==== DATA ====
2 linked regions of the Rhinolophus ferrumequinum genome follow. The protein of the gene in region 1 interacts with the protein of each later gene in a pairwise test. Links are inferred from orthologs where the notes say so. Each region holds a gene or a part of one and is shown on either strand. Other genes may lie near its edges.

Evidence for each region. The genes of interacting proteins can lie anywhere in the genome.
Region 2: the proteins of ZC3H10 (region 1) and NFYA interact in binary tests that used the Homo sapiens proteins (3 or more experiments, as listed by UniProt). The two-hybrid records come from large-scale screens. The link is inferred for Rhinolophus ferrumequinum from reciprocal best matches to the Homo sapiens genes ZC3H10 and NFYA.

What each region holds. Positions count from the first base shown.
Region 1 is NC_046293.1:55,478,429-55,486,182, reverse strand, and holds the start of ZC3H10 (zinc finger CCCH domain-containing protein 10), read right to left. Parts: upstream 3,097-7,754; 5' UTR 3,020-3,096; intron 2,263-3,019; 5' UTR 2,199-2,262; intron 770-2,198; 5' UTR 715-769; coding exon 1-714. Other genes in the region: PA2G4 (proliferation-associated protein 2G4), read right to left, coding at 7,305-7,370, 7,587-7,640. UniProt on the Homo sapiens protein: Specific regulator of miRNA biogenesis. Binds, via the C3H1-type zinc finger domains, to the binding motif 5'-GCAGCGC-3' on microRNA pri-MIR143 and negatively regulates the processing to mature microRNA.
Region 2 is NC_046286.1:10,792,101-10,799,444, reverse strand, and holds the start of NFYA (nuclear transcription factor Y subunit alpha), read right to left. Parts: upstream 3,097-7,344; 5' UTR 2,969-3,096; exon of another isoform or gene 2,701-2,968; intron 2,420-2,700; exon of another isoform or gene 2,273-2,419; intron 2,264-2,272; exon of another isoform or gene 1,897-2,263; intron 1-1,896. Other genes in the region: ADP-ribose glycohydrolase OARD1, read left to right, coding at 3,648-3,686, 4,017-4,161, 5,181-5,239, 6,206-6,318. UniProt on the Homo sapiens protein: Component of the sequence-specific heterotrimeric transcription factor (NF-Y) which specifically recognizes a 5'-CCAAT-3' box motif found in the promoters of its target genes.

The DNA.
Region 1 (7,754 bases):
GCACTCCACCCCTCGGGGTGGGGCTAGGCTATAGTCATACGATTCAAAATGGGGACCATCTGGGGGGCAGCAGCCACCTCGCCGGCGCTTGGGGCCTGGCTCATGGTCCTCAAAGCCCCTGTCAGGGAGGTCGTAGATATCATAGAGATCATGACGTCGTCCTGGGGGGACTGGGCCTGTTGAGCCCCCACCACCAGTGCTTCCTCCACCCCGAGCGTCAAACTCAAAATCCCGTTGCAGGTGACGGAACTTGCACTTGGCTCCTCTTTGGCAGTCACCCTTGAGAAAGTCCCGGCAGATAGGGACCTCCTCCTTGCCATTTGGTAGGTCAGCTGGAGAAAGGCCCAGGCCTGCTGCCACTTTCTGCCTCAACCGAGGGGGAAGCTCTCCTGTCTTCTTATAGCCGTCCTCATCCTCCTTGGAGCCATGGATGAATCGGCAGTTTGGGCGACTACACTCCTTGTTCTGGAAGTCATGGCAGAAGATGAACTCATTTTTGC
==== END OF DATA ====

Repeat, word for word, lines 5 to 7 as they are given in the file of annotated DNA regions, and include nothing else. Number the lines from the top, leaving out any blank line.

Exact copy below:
Region 1 is NC_046293.1:55,478,429-55,486,182, reverse strand, and holds the start of ZC3H10 (zinc finger CCCH domain-containing protein 10), read right to left. Parts: upstream 3,097-7,754; 5' UTR 3,020-3,096; intron 2,263-3,019; 5' UTR 2,199-2,262; intron 770-2,198; 5' UTR 715-769; coding exon 1-714. Other genes in the region: PA2G4 (proliferation-associated protein 2G4), read right to left, coding at 7,305-7,370, 7,587-7,640. UniProt on the Homo sapiens protein: Specific regulator of miRNA biogenesis. Binds, via the C3H1-type zinc finger domains, to the binding motif 5'-GCAGCGC-3' on microRNA pri-MIR143 and negatively regulates the processing to mature microRNA.
Region 2 is NC_046286.1:10,792,101-10,799,444, reverse strand, and holds the start of NFYA (nuclear transcription factor Y subunit alpha), read right to left. Parts: upstream 3,097-7,344; 5' UTR 2,969-3,096; exon of another isoform or gene 2,701-2,968; intron 2,420-2,700; exon of another isoform or gene 2,273-2,419; intron 2,264-2,272; exon of another isoform or gene 1,897-2,263; intron 1-1,896. Other genes in the region: ADP-ribose glycohydrolase OARD1, read left to right, coding at 3,648-3,686, 4,017-4,161, 5,181-5,239, 6,206-6,318. UniProt on the Homo sapiens protein: Component of the sequence-specific heterotrimeric transcription factor (NF-Y) which specifically recognizes a 5'-CCAAT-3' box motif found in the promoters of its target genes.

The DNA.